The Corporate Strategic Plan is about the future, but I’ll begin by talking about the past.
I was recently inspired by a presentation on nation building – specifically our country’s history of nation building. The speaker traced its path from the construction of the Rideau Canal and Canadian Pacific Railway to the development of our telecommunications network, so we could watch Hockey Night in Canada from coast to coast, to more recent endeavours like the Canadarm. The central message was: big visions and big ideas have served as a “uniquely-Canadian” foundation for innovation and we have only just scratched the surface of nation building in Canada.
We have only just scratched the surface of city building in Guelph. From its earliest days, Guelph has been proud of its self-reliance and sense of community. Our founder John Galt had a big vision for Guelph. He carefully planned the town to include churches, schools, and a public market. He saw this as a way to promote the agricultural settlement of the area. Guelph is an early example of a planned, “complete” community. We can track a similar commitment to “big ideas” over the last 185 years of Guelph building:
- the construction of a grand City Hall in – what was then – the back woods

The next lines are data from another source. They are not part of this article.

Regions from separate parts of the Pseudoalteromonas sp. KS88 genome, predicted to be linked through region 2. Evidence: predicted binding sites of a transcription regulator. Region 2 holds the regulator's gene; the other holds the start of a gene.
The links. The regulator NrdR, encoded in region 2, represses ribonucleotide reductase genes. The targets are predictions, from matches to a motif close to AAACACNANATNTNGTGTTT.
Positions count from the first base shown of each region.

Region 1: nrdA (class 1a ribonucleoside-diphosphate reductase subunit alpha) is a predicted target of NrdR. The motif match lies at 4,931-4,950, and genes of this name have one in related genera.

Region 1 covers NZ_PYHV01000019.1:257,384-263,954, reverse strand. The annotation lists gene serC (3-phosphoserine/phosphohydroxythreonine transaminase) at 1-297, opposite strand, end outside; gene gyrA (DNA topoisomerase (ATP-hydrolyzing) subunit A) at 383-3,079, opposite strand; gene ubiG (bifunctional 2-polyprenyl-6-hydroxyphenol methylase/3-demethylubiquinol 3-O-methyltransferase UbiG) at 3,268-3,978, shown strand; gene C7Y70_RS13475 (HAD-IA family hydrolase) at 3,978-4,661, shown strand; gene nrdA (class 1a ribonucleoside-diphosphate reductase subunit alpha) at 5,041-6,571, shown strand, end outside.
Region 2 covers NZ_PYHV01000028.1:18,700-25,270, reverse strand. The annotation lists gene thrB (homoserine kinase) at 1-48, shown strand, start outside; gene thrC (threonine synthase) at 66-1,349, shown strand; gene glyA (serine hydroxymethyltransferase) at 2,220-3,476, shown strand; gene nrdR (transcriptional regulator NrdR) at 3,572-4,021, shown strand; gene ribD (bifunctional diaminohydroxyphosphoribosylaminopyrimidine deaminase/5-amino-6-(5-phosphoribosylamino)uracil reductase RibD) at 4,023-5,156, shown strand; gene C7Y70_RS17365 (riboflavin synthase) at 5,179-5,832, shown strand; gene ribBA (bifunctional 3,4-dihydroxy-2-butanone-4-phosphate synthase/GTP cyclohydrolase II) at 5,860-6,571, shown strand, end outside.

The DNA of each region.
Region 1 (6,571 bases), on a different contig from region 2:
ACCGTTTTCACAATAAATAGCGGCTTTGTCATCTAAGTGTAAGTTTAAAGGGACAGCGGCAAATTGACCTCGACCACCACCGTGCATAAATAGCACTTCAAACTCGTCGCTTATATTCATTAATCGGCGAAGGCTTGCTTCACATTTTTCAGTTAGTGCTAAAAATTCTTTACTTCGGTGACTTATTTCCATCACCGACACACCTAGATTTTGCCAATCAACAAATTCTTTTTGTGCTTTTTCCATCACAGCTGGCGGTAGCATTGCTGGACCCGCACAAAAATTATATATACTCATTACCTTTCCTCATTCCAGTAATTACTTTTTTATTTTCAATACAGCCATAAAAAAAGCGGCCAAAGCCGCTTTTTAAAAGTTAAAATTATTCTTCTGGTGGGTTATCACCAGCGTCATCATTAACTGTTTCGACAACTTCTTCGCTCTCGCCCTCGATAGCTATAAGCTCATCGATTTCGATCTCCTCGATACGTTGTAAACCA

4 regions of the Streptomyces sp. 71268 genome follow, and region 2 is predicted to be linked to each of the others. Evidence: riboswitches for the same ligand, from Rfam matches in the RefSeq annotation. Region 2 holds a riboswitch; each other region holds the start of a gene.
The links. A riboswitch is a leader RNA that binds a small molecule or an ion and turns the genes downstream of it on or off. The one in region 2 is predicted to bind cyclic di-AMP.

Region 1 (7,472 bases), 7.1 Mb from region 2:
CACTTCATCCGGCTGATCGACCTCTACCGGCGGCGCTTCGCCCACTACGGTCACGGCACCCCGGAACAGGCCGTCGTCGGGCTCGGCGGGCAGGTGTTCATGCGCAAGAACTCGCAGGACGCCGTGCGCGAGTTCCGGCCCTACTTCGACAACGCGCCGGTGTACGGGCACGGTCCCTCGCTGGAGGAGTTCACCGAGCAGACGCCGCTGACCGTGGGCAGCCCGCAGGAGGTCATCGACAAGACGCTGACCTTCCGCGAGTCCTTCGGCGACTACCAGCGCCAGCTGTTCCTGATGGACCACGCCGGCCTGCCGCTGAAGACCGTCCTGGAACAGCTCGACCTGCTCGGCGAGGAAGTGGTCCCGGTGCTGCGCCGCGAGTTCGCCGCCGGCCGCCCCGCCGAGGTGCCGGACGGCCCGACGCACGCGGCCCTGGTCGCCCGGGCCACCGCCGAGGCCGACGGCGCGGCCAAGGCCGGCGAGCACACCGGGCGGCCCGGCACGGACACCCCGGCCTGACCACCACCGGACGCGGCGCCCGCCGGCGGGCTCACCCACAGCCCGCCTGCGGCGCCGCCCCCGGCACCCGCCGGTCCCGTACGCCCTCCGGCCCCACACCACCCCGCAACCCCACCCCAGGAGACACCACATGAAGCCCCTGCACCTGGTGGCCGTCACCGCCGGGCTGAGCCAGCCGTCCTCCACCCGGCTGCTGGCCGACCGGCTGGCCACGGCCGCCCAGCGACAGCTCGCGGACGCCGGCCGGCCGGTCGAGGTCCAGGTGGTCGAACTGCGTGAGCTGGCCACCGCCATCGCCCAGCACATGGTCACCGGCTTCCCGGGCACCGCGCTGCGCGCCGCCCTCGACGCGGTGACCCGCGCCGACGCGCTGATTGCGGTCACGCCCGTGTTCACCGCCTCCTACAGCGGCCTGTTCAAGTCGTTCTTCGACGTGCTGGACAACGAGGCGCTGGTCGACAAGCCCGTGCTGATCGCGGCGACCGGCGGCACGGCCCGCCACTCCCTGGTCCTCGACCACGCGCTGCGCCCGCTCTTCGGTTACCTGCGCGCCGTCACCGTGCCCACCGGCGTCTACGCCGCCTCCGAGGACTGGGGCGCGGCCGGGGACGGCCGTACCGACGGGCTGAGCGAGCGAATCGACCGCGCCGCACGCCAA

- the Provincial Winter Fair Grounds
- the Arkell Spring Grounds that today, over a hundred years later, provide 60% of our drinking water
- our riverland trail system
- and the remarkable “place-making” of Market Square that has exceeded our wildest imaginations
Guelph is a tightly-knit community that retains its small-town feel. We like to do things our own way; this has made us the birthplace of a remarkable number of innovations. We make a difference – locally and globally.
But we know the world around us is changing. Guelph is changing.
If nothing more, the Places to Grow Act, forced us to lift our gaze beyond our own borders and take stock of that change. The Greater Toronto Area will run out of Greenfield developable land within the next 30 years, putting pressure on cities like ours. Yet, this has not our only cue;
- The federal and provincial governments are both in deficit positions for the first time in many years.
- Significant changes are at play in Ontario’s economy and economic uncertainty globally has investors nervous.
- Guelph’s population is aging, becoming more diverse, and becoming more mobile.
- There are growing inequities in our society. Youth unemployment is high.
- Technological advances keep us scrambling to keep pace.
- And at the same time, citizen expectations are growing. It’s no longer enough for municipalities to fix the roads and collect waste; we are urged to address complex issues like climate change and poverty as well.
I would like to read a quote:
“Communities need both magnets and glue to thrive in the global economy. Magnets attract new people and companies to renew and broaden the local pool of skills. The glue refers to the physical and social infrastructure that holds communities together.” Professor Rosabeth Moss Kanter of the Harvard School of Business